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The Uncomfortable Truth About Suicide & Lung Cancer

  • August 1, 2017
  • RPh on the Go

lung cancerLung cancer is the second most common form of cancer in patients across the country. Unfortunately, it’s also the cause of the highest rates of suicide amongst cancer patients. It’s theorized the reason behind this is the low survival rate amongst lung cancer patients. This is often attributed to the fact that a large majority of the patients are diagnosed late in the game. Without any early warning signs, it’s very difficult to catch lung cancer early enough to make survival a likelihood.

Why Do They Do It?

As sad as the situation is, it’s not hard to understand why lung cancer patients consider suicide as an option. Cancer is a painful disease to suffer with, and lung cancer is no exception. We are dealing with people who are suffering and often cannot breathe as they once did, which makes treatments equally difficult. It’s an incredibly harrowing uphill battle when a patient is dealing with lung cancer.

Throw in the issues of financial burdens. Health insurance isn’t always that helpful. Many of them are struggling with affording treatments and medications. Many cannot work while sick and cannot bring in the income to cover those expenses. Spend any amount of time on a crowdsourcing fundraiser website, and you will see lots of patients asking for donations for healthcare when their families cannot help them.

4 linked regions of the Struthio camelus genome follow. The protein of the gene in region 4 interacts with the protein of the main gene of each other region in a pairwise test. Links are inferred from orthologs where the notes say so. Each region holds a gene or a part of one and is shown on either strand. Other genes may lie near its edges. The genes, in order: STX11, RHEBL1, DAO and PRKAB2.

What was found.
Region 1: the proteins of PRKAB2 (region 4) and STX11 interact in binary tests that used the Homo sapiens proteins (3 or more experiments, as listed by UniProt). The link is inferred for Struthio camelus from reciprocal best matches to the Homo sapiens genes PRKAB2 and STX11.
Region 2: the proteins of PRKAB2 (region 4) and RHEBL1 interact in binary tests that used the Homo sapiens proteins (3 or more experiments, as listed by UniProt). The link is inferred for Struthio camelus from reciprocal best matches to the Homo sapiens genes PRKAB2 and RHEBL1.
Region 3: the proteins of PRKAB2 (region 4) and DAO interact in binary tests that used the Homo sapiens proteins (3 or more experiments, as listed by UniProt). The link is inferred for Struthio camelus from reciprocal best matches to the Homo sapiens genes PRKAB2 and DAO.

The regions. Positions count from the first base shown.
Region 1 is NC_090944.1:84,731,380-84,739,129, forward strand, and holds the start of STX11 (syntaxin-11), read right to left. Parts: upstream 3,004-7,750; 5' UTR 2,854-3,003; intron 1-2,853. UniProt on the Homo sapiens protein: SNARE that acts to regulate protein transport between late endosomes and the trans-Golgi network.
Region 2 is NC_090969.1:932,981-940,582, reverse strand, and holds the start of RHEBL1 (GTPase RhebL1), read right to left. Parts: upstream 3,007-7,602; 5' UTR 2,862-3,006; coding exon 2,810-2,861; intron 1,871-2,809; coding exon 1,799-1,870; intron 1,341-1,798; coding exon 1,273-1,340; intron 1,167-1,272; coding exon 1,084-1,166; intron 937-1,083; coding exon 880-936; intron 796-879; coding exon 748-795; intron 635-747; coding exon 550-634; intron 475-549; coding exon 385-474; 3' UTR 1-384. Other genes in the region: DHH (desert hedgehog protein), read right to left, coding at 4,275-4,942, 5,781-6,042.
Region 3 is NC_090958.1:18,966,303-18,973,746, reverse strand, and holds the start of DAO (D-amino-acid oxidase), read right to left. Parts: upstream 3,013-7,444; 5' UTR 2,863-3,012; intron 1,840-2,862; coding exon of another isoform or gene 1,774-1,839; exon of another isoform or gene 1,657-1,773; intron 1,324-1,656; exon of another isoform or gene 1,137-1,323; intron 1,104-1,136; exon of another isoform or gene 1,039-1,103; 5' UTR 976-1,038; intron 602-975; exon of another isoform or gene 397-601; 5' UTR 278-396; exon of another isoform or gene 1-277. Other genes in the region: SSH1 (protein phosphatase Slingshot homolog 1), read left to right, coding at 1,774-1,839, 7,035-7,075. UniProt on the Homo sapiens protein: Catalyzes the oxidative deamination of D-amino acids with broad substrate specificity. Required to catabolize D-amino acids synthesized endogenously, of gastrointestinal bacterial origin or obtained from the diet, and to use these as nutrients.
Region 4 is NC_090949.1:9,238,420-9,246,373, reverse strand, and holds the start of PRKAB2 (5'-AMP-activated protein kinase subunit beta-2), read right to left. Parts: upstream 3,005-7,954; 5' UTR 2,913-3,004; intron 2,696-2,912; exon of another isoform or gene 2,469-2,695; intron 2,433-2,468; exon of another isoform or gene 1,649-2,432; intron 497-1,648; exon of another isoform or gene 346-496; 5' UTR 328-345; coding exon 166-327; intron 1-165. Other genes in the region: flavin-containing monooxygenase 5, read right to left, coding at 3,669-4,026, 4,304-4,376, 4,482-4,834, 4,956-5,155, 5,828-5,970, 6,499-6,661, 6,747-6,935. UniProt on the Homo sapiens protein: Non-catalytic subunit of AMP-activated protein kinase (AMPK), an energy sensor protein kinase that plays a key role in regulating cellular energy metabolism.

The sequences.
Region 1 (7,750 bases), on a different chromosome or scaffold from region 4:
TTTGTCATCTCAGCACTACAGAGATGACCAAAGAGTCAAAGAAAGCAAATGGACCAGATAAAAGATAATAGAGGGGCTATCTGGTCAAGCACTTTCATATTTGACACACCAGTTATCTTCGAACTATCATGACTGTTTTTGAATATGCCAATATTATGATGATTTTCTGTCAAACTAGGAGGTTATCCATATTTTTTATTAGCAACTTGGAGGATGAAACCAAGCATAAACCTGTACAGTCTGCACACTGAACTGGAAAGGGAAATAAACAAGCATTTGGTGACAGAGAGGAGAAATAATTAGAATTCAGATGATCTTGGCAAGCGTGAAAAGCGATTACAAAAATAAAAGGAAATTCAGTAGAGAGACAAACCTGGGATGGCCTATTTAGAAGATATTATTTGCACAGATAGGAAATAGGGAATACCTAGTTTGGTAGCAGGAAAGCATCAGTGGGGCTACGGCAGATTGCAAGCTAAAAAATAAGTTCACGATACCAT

Many also feel like a major burden to their families, not just in the financial sense, but with physical and emotional demands. Many patients need their families to help with doctors’ appointments and handling day-to-day routines. This can be exhausting for the family, although you will never hear them complain.

Look for the Signs

It’s important to keep an eye out on our patients as they come in for their medicines. Although there is no way to know for sure if someone is suicidal, we can watch them for some tell-tale signs:

  • Talking about wanting to die, even in a hypothetical way
  • Asking about methods of suicide
  • Expressing hopelessness or no lacking purpose
  • Feeling trapped
  • Expressing they are unable to escape the pain
  • Talking about being a burden
  • Acting overly anxious or angry
  • Oversleeping or not sleeping

If you see any of these signs, there is always the opportunity for pharmacists & caregivers to quietly speak with the patient about seeking out counseling or calling a hotline (1-800-273-8255) to work out their feelings. If the patient is sending a family member in to pick up meds, take a moment and talk with that person to gauge the situation.

It’s a tricky situation to wonder if someone is truly suicidal or simply processing their emotions over their state of health. It’s best to make information available and let them know you are there for them. People are more likely to seek help if they know others are there to back them up.

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